During the waiting period, Saraiva battled her employer’s insurance company for long-term disability payments: Company doctors ordered her to go back on anti-depressants and join a gym. She was given a pedometre and had to clock 800 steps a week. They also treated her illnesses as a psychiatric, lifestyle choice, despite appeals from her own psychiatrist and doctor who wrote on her behalf.

Similarly, she was denied three times for Canadian Pension Plan disability benefits and had to take the case to a tribunal which ruled in her favour.

“We’re dealing with powerful, wealthy insurance companies who have a bottom line,” Samosas says. “A lot of people have had horrendous cases in court with CPP and fight for years.

A lot of that stems from the fact that fibromyalgia, chronic fatigue syndrome and Multiple Chemical Sensitivities aren’t recognized as chronic illnesses, Bested notes, and consequently receive no funding for research. Nor do they figure well in resident training.

“At the government level, they’re invisible.”

Yet last month, Canada became the first country in the world to ban blood donations from people diagnosed with chronic fatigue syndrome in the wake of groundbreaking study published in the prestigious journal Science, advocates point out. U.S. researchers discovered a human retrovirus, XMRV, that could be linked to CFS. The move was a precautionary measure as it’s feared the virus, which closely resembles the AIDS virus, could be transmitted through blood transfusions. Australia followed suite a few weeks later.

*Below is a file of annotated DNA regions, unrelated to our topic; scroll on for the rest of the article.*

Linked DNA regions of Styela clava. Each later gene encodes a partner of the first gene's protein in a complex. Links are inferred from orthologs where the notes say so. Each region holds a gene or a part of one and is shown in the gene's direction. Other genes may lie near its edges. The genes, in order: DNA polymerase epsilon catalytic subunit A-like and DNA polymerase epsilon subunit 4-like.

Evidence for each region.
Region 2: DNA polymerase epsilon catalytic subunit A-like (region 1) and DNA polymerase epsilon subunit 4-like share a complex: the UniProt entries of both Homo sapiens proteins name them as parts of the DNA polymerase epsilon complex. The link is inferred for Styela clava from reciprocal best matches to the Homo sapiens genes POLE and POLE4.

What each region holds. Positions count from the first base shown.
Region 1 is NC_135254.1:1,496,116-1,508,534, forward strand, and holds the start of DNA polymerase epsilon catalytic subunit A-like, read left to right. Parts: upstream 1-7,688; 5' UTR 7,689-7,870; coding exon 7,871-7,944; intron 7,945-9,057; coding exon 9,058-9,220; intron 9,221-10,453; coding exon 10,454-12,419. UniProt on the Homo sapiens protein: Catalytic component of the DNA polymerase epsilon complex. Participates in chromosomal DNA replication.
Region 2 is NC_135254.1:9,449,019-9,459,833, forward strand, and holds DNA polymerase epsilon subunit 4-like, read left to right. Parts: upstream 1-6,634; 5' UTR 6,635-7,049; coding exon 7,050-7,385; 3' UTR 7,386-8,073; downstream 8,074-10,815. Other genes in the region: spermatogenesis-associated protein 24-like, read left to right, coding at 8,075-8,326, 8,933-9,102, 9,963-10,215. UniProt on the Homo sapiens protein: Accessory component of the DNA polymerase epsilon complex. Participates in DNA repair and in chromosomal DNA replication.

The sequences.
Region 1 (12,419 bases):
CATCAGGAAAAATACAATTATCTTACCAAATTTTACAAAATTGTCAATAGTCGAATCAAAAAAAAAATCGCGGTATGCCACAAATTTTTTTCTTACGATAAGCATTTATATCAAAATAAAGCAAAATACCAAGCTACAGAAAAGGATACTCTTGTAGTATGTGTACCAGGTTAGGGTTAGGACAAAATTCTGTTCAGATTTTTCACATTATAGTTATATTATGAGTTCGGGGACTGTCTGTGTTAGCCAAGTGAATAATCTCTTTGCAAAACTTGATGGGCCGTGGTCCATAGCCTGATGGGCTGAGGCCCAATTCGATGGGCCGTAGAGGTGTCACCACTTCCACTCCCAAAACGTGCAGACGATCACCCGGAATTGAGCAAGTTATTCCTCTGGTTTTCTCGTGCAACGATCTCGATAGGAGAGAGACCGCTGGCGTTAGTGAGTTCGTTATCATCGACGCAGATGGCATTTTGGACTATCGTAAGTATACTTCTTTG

“We can’t get funding because we’re not considered a chronic illness, and yet they won’t take our blood,” Saraiva says.

In a rare public display, sufferers organized a rally at Queen’s Park May 12 to mark International ME/CFS & FM Awareness Day and appeal for a treatment centre.

According to the results of a 2005 Canadian Community Health Survey prepared by Statistics Canada, of 23 chronic health conditions, chronic fatigue, chemical sensitivities and fibromyalgia topped the list for unmet health care needs.

“After diagnosis that’s where it all ends for a lot of people,” Samonas says.

Saraiva is still looking for someone to treat her. She misses the woman she used to be: The woman who others called “supermom,” who jogged three times a week and was the go-to person at work whenever there was a problem.